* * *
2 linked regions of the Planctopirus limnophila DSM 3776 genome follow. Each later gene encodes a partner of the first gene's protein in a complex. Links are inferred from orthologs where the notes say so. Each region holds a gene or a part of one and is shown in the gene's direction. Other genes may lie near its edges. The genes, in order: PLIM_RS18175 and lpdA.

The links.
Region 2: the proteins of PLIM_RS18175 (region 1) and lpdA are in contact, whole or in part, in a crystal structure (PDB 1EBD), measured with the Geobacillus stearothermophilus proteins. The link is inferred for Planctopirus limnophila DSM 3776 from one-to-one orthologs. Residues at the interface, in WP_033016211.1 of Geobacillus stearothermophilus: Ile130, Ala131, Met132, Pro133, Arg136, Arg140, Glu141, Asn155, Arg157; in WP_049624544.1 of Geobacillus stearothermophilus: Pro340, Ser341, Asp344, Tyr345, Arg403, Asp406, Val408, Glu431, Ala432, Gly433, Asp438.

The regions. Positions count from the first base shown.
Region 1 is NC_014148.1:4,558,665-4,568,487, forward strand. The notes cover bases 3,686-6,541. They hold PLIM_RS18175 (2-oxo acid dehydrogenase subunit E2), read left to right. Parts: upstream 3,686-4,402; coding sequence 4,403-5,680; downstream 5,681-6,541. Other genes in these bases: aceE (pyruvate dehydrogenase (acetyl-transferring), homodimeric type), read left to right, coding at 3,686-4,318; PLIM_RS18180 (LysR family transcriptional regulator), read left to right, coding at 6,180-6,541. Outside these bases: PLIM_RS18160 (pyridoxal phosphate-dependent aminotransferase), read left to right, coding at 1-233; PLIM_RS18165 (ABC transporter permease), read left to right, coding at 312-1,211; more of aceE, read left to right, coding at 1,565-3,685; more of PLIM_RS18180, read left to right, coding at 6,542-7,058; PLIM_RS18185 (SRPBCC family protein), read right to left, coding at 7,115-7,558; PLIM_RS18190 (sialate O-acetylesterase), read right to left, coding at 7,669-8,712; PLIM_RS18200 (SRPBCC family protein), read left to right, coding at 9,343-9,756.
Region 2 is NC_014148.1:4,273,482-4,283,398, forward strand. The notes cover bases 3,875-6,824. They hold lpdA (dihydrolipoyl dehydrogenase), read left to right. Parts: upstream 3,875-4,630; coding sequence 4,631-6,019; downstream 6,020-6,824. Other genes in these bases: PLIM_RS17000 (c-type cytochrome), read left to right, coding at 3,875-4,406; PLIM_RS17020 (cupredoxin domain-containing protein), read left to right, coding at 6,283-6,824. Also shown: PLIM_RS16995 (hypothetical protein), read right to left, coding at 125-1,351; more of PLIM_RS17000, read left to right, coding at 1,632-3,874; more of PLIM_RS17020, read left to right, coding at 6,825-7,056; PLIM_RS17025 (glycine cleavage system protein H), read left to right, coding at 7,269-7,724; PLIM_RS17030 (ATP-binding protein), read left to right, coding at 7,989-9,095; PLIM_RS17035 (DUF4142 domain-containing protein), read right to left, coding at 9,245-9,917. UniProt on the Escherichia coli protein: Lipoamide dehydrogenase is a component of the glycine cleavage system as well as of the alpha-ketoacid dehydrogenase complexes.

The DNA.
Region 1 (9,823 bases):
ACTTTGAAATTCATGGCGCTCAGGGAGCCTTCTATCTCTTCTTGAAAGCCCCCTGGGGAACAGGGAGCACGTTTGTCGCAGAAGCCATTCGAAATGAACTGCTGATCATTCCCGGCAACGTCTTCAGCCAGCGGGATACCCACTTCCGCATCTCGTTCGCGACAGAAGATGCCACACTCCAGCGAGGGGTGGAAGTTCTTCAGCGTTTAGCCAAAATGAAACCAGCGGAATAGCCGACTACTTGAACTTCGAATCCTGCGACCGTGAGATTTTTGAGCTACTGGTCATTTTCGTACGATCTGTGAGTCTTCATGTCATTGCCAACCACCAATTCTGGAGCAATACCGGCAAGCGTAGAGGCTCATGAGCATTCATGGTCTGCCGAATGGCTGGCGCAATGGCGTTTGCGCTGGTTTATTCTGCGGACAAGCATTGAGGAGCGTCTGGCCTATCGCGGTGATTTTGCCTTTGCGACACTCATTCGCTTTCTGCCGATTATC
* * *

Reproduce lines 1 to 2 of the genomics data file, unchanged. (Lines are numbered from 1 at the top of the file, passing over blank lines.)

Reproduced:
2 linked regions of the Planctopirus limnophila DSM 3776 genome follow. Each later gene encodes a partner of the first gene's protein in a complex. Links are inferred from orthologs where the notes say so. Each region holds a gene or a part of one and is shown in the gene's direction. Other genes may lie near its edges. The genes, in order: PLIM_RS18175 and lpdA.

The links.